Nostalgia: Petworth man’s memories of bombing

Pupils of Easebourne Primary School, photographed some time after the war
Pupils of Easebourne Primary School, photographed some time after the war

A PETWORTH man has spoken of his memory of the time German bombs landed on Midhurst in the second world war.

Christopher Till, from Hampers Green, told how his father, Les, used to drive the dust cart for Midhurst
Town Council and how one day his normal route was interrupted by a German bomber.

At the time, Mr Till was at his home in Easebourne with his mother.

He said he could remember the tremendous noise of the falling bombs and his mother’s concern.

“We were looking out the window towards Midhurst,” he said. “I can remember there was a hell of a bang.”

“Mum said: ‘Oh dear. Dad’s on the town round today’. She was worried for his safety.”

Mr Till’s father was safe and sound – however, he had a close call.

His son recalled: “Dad was driving down Petersfield Road into Midhurst when he heard the loader on the back shout.

“Dad asked why he was shouting and he said: ‘They are chucking bottles at us’.

Mr Till said the loader on the back of the dust cart had mistaken the objects falling from the plane as bottles, when in actual fact they were bombs.

He said: “My father looked up and it was a German bomber dropping bombs.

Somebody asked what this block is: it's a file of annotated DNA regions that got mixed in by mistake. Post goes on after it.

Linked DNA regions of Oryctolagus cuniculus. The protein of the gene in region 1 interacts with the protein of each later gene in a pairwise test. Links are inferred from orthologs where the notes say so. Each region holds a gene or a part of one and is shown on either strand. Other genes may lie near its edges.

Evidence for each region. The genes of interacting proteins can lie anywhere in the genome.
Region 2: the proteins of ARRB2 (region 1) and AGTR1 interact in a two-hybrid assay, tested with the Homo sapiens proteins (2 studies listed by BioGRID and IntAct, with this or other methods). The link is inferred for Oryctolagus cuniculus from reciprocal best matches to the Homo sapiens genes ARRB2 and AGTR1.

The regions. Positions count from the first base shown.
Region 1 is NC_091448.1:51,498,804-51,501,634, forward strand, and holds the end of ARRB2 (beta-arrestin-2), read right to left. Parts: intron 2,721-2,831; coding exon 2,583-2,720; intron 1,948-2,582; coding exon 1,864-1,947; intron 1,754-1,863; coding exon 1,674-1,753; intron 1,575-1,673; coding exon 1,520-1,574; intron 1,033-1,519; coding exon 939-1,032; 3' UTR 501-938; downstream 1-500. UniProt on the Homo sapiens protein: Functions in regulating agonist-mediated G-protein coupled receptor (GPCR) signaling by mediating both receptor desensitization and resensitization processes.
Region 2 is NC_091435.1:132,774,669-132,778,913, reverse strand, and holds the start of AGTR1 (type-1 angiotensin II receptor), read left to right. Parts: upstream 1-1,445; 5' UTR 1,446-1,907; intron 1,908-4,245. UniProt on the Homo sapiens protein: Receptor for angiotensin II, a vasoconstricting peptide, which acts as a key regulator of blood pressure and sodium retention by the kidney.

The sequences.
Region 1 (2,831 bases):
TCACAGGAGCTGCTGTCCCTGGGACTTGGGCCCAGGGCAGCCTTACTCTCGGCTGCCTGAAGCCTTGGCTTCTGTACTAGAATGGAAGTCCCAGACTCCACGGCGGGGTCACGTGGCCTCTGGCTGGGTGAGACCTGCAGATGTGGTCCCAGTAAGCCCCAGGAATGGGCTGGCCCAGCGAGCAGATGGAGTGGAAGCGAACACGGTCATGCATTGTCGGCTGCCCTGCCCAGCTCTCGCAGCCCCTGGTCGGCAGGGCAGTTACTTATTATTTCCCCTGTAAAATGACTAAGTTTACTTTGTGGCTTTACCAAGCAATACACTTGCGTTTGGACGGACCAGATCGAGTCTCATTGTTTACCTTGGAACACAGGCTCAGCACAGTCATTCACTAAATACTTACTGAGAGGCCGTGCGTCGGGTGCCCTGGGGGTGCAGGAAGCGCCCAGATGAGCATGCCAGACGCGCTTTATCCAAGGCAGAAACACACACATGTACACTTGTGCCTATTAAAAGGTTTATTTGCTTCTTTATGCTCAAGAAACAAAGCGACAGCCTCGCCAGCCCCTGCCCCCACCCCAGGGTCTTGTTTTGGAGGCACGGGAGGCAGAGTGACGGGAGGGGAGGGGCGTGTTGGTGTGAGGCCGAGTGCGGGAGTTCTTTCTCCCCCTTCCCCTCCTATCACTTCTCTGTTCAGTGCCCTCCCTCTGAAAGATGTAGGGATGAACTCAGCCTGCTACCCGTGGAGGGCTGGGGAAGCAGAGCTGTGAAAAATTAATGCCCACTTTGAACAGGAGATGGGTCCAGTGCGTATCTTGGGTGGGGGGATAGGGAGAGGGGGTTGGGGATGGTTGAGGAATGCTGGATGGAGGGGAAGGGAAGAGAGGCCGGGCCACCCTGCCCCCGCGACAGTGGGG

“The chapel on the end of the road in Midhurst got a direct hit, killing the priest.”

He recalled after the hit by the German bomb, it became disused: “I can remember it was a derelict building afterwards.”

Mr Till also added the German plane dropped a bomb in Sheep Lane, which killed three people who had just moved to the area from London.

He said they had moved down from the capital to get away from the bombs.

At the time Mr Till estimated he was about eight years old and was one of barely a handful of students who attended Easebourne Primary School during the early 1940s.

He also recalled the Battle of Britain and said he remembered a 
‘beautiful sunny day’ when planes were fighting overhead.

“I was standing there looking up at the sky,” he said. “It was a bit crazy really because there was bullets and shrapnel falling down all around.”

Mr Till can still remember all the vapour trails and the spitfires overhead.